Additional Value Considerations

We have looked now at all the elements of a companys value that you, as a
directing owner, have real influence over. In summary, you increase your firms
value by growing profit and by embedding the multiple enhancing capabilities
(which make such profit growth sustainable).
There are, however, other factors that will influence any valuation market
premium and buyer synergy.
By market premium, I am referring to the general state of the market. In a
bullish phase of the economy, companies will trade with a premium on average
multiples (sellers market). Conversely, in a recessionary period, with less merger
and acquisition activity, multiples will be depressed against a historical average.
The key point here is to do with the timing of your value realisation point. You
should, clearly, take a perspective on the likely economic cycle you are in before
you set any value realisation time schedule.
By buyer synergy, I am referring to the situation of a trade sale when a buyer
is attracted to a particular aspect of your company (services, geographic reach,
client base, resource skill set) which, when added to their model, unleashes an
exciting, new profit-yielding capability. Think + = logic. The more idio-

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syncratic/rare this matching is, the higher a synergy premium you can command. If the combination really works for the buyer, if it really talks to a strategic growth ambition they have, then the synergy value can be so high as to dwarf
all the other sources of premium value I have mentioned.
At first flush, it may appear that you have minimum control over these latter
two aspects but this is not so. Getting the right market premium is about having
a dynamic, strategic timetable and constantly monitoring the macro/economic
conditions to select your future, sweet spot moment. Similarly, you can improve the chances of a premium buyer-synergy sale by undertaking a thorough
buyer search-and-tell exercise at the start of any competitive sale process. We
will cover this in Guide .
Finally, a key factor you should also consider now is what you intend to do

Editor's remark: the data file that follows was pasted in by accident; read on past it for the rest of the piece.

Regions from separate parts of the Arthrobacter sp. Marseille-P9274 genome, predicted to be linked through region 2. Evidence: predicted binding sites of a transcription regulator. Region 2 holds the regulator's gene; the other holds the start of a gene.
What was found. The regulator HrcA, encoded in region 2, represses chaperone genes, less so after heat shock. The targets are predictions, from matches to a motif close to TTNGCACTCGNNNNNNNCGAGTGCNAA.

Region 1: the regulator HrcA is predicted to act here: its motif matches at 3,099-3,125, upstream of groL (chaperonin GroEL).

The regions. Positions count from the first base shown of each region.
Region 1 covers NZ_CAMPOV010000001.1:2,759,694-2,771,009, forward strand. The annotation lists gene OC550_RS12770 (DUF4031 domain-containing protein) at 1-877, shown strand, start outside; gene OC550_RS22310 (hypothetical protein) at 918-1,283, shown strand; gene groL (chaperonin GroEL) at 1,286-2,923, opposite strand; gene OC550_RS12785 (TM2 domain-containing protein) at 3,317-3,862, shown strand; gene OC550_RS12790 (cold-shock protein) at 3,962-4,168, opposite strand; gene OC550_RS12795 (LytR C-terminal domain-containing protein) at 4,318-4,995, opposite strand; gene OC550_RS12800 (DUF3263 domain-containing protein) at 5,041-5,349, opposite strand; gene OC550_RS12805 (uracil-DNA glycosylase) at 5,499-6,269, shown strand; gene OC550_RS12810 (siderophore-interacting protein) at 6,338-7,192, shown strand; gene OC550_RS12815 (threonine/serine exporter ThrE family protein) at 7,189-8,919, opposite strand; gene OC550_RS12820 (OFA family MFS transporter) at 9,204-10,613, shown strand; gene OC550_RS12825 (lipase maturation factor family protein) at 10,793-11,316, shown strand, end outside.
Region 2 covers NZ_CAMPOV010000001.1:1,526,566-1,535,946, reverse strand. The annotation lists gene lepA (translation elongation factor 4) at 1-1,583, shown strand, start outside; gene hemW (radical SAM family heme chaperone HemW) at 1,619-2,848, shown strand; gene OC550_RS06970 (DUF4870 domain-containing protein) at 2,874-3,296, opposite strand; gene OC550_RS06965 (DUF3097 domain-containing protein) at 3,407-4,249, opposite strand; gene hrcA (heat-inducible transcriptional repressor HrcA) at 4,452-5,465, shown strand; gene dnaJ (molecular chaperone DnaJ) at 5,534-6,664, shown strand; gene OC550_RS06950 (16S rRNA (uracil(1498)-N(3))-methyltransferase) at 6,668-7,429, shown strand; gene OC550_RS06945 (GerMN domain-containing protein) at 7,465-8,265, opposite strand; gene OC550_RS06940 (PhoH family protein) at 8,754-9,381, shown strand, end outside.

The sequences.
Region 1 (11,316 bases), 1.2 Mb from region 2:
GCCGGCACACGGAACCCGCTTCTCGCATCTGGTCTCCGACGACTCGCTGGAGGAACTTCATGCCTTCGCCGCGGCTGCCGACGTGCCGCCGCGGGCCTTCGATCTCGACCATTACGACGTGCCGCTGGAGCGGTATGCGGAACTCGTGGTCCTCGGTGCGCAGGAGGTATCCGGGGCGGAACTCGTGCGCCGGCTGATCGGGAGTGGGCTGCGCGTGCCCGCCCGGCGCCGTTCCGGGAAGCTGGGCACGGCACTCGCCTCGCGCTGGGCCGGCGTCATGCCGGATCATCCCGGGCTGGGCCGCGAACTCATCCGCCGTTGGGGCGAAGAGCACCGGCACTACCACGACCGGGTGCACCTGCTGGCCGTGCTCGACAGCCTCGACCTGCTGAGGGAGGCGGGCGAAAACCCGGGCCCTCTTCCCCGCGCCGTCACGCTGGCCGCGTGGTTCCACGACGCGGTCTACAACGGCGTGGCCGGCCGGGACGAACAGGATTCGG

at such a future point. If you are still very much a driving force behind the company at a point of sale, you will not be able to just walk off into the sunset. To
do so, would have serious implications for the valuation; indeed, it would likely
negate any chance of finding an interested buyer. The usual situation is, rather,
that key leadership members will be locked-in for a (typically one-to-three year)
period (through the incentive of an earn-out arrangement). The only way you,
as an active owner now, can plan for departure-on-exit without any erosion of
value is to essentially design yourself out of all the management processes in the
interim. For any buyer to believe your complete departure will not denude value
they will need to be sure you have had minimal influence on the immediately
previous trading history, or company operation. That is, you have effectively
already retired to shareholder-only status some time prior to the sale. Whilst
such an effective pre-sale extraction certainly makes the growth journey even
more challenging, it is not impossible; but, clearly, if that is your ambition, it
will require very, very careful management.

Take some time out to assess the landscape of future, potential
buyers. Look for firms that might have a strategic requirement for the
types of capabilities you are building; that is, where there is future
potential for a buyer-synergy premium. Ask yourself what more you
can do to enrich such a capability-matching yet further. This analysis
will feed in perfectly to the business planning activity we are going
to cover in the next guide.

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Tax Planning
This guide has focused on company value; in doing so it lays the
foundation for the rest of the book. In that this is all eventually about
rewarding you, I need to draw your attention to a factor that will
have a significant influence on the personal wealth you, ultimately,
create for yourself and others. Tax Planning. I am no expert in this
field but I do know, with some experiential reinforcement, that you
are well advised to court the expertise of tax experts from an early
stage; for example, as soon as you establish share, or share option,
schemes. Without such advice wired into your overall value-creation
plans, you will, undoubtedly, personally lose more of this value
extraction than you need to. Start searching around for well-referred
tax advisers now.

The Other Values

The word value tends to get overdone to the point of hackneyed exhaustion
in business literature. I may be guilty of it myself in this guide. When taken,